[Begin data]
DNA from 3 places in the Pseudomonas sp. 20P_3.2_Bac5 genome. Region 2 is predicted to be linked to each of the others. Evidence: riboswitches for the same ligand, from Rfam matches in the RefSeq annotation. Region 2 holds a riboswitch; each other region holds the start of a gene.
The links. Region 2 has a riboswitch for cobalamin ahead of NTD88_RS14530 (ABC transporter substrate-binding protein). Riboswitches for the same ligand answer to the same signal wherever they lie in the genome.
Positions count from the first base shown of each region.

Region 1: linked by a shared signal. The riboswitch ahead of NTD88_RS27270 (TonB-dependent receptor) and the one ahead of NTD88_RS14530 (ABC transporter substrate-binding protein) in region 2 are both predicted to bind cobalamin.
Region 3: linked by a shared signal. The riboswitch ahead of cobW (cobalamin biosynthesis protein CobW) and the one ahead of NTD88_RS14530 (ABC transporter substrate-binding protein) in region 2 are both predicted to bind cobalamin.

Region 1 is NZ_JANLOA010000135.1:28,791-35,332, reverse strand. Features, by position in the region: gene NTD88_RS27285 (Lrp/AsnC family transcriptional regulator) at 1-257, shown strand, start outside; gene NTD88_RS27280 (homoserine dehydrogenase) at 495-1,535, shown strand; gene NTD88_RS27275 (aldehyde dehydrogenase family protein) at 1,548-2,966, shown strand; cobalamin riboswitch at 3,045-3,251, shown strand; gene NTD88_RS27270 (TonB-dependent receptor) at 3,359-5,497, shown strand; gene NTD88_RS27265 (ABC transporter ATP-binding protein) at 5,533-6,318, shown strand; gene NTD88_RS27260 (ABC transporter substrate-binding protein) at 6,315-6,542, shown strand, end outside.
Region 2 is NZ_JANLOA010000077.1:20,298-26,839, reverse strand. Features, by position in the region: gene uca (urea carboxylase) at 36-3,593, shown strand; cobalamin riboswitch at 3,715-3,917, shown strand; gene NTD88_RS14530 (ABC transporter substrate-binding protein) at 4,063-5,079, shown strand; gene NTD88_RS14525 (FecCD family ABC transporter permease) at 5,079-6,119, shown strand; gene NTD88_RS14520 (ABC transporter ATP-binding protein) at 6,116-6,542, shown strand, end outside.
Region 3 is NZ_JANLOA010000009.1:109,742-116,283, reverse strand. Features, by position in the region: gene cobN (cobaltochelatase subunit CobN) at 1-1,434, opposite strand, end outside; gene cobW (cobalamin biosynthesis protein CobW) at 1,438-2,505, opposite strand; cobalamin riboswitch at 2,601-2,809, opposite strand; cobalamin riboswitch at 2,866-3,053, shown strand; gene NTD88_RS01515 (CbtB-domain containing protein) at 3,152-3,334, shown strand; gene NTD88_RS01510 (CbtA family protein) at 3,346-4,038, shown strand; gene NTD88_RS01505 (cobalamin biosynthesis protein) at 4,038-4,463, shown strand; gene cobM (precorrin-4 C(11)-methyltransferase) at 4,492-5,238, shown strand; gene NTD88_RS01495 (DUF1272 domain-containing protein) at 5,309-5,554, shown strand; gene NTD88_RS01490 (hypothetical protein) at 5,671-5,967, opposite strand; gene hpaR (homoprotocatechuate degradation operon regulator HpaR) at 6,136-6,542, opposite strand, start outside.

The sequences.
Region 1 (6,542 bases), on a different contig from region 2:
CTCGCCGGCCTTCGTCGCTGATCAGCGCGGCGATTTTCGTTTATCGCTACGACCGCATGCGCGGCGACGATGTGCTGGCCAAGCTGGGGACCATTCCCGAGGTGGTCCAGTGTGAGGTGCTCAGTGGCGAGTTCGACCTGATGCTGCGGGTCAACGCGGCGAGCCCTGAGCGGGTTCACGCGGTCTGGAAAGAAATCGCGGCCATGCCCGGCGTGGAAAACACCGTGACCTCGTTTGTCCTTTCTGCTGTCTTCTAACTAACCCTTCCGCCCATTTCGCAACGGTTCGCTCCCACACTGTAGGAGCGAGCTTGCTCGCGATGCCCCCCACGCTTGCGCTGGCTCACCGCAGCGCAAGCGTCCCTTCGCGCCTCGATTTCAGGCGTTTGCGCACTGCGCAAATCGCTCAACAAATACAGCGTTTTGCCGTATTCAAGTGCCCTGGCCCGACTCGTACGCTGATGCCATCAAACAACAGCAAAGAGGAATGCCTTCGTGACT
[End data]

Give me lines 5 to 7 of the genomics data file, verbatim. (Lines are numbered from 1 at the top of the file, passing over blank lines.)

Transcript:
Region 3: linked by a shared signal. The riboswitch ahead of cobW (cobalamin biosynthesis protein CobW) and the one ahead of NTD88_RS14530 (ABC transporter substrate-binding protein) in region 2 are both predicted to bind cobalamin.

Region 1 is NZ_JANLOA010000135.1:28,791-35,332, reverse strand. Features, by position in the region: gene NTD88_RS27285 (Lrp/AsnC family transcriptional regulator) at 1-257, shown strand, start outside; gene NTD88_RS27280 (homoserine dehydrogenase) at 495-1,535, shown strand; gene NTD88_RS27275 (aldehyde dehydrogenase family protein) at 1,548-2,966, shown strand; cobalamin riboswitch at 3,045-3,251, shown strand; gene NTD88_RS27270 (TonB-dependent receptor) at 3,359-5,497, shown strand; gene NTD88_RS27265 (ABC transporter ATP-binding protein) at 5,533-6,318, shown strand; gene NTD88_RS27260 (ABC transporter substrate-binding protein) at 6,315-6,542, shown strand, end outside.
Region 2 is NZ_JANLOA010000077.1:20,298-26,839, reverse strand. Features, by position in the region: gene uca (urea carboxylase) at 36-3,593, shown strand; cobalamin riboswitch at 3,715-3,917, shown strand; gene NTD88_RS14530 (ABC transporter substrate-binding protein) at 4,063-5,079, shown strand; gene NTD88_RS14525 (FecCD family ABC transporter permease) at 5,079-6,119, shown strand; gene NTD88_RS14520 (ABC transporter ATP-binding protein) at 6,116-6,542, shown strand, end outside.